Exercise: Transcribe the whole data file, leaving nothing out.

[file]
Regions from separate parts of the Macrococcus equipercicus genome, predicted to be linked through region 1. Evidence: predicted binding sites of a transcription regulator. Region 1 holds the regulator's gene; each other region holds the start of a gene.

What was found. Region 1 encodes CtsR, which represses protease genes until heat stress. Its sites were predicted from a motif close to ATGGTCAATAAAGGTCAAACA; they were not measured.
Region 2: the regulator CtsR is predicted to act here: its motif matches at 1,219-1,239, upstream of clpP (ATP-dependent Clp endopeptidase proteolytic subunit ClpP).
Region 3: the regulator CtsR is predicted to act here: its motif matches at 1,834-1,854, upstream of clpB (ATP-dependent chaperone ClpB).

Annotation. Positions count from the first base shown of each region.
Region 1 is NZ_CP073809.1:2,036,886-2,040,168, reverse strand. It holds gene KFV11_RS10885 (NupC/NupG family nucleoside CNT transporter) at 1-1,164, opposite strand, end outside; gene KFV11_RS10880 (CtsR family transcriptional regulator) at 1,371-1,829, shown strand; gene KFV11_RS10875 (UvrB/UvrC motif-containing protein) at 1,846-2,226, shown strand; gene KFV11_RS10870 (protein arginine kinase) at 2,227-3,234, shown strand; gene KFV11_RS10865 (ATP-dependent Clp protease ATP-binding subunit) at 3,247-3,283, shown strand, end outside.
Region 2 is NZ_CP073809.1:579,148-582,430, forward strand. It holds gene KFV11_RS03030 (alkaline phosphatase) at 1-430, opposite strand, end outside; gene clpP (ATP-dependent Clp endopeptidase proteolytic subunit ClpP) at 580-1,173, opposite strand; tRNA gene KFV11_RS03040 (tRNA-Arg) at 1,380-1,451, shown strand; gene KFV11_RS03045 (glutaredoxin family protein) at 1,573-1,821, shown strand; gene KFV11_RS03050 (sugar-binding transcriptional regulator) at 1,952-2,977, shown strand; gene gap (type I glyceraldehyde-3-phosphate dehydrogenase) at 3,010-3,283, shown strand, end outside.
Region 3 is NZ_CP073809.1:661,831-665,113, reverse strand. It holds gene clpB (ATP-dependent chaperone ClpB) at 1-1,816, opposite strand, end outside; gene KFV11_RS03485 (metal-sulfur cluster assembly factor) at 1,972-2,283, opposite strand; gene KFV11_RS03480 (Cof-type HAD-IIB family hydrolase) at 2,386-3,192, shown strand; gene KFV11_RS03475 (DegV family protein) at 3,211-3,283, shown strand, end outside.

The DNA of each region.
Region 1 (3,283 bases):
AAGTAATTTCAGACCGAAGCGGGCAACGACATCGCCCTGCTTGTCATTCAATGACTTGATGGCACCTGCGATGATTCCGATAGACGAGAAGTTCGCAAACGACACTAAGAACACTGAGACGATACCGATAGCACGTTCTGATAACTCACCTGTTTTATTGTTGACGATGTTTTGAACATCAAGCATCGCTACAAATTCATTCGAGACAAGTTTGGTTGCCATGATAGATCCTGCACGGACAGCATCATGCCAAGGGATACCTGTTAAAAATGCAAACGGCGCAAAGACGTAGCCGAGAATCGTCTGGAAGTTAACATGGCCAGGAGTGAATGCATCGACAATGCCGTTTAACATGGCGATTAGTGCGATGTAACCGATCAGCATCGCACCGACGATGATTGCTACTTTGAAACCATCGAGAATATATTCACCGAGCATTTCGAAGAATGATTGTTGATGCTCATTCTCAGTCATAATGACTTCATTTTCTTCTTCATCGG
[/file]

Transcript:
Regions from separate parts of the Macrococcus equipercicus genome, predicted to be linked through region 1. Evidence: predicted binding sites of a transcription regulator. Region 1 holds the regulator's gene; each other region holds the start of a gene.

What was found. Region 1 encodes CtsR, which represses protease genes until heat stress. Its sites were predicted from a motif close to ATGGTCAATAAAGGTCAAACA; they were not measured.
Region 2: the regulator CtsR is predicted to act here: its motif matches at 1,219-1,239, upstream of clpP (ATP-dependent Clp endopeptidase proteolytic subunit ClpP).
Region 3: the regulator CtsR is predicted to act here: its motif matches at 1,834-1,854, upstream of clpB (ATP-dependent chaperone ClpB).

Annotation. Positions count from the first base shown of each region.
Region 1 is NZ_CP073809.1:2,036,886-2,040,168, reverse strand. It holds gene KFV11_RS10885 (NupC/NupG family nucleoside CNT transporter) at 1-1,164, opposite strand, end outside; gene KFV11_RS10880 (CtsR family transcriptional regulator) at 1,371-1,829, shown strand; gene KFV11_RS10875 (UvrB/UvrC motif-containing protein) at 1,846-2,226, shown strand; gene KFV11_RS10870 (protein arginine kinase) at 2,227-3,234, shown strand; gene KFV11_RS10865 (ATP-dependent Clp protease ATP-binding subunit) at 3,247-3,283, shown strand, end outside.
Region 2 is NZ_CP073809.1:579,148-582,430, forward strand. It holds gene KFV11_RS03030 (alkaline phosphatase) at 1-430, opposite strand, end outside; gene clpP (ATP-dependent Clp endopeptidase proteolytic subunit ClpP) at 580-1,173, opposite strand; tRNA gene KFV11_RS03040 (tRNA-Arg) at 1,380-1,451, shown strand; gene KFV11_RS03045 (glutaredoxin family protein) at 1,573-1,821, shown strand; gene KFV11_RS03050 (sugar-binding transcriptional regulator) at 1,952-2,977, shown strand; gene gap (type I glyceraldehyde-3-phosphate dehydrogenase) at 3,010-3,283, shown strand, end outside.
Region 3 is NZ_CP073809.1:661,831-665,113, reverse strand. It holds gene clpB (ATP-dependent chaperone ClpB) at 1-1,816, opposite strand, end outside; gene KFV11_RS03485 (metal-sulfur cluster assembly factor) at 1,972-2,283, opposite strand; gene KFV11_RS03480 (Cof-type HAD-IIB family hydrolase) at 2,386-3,192, shown strand; gene KFV11_RS03475 (DegV family protein) at 3,211-3,283, shown strand, end outside.

The DNA of each region.
Region 1 (3,283 bases):
AAGTAATTTCAGACCGAAGCGGGCAACGACATCGCCCTGCTTGTCATTCAATGACTTGATGGCACCTGCGATGATTCCGATAGACGAGAAGTTCGCAAACGACACTAAGAACACTGAGACGATACCGATAGCACGTTCTGATAACTCACCTGTTTTATTGTTGACGATGTTTTGAACATCAAGCATCGCTACAAATTCATTCGAGACAAGTTTGGTTGCCATGATAGATCCTGCACGGACAGCATCATGCCAAGGGATACCTGTTAAAAATGCAAACGGCGCAAAGACGTAGCCGAGAATCGTCTGGAAGTTAACATGGCCAGGAGTGAATGCATCGACAATGCCGTTTAACATGGCGATTAGTGCGATGTAACCGATCAGCATCGCACCGACGATGATTGCTACTTTGAAACCATCGAGAATATATTCACCGAGCATTTCGAAGAATGATTGTTGATGCTCATTCTCAGTCATAATGACTTCATTTTCTTCTTCATCGG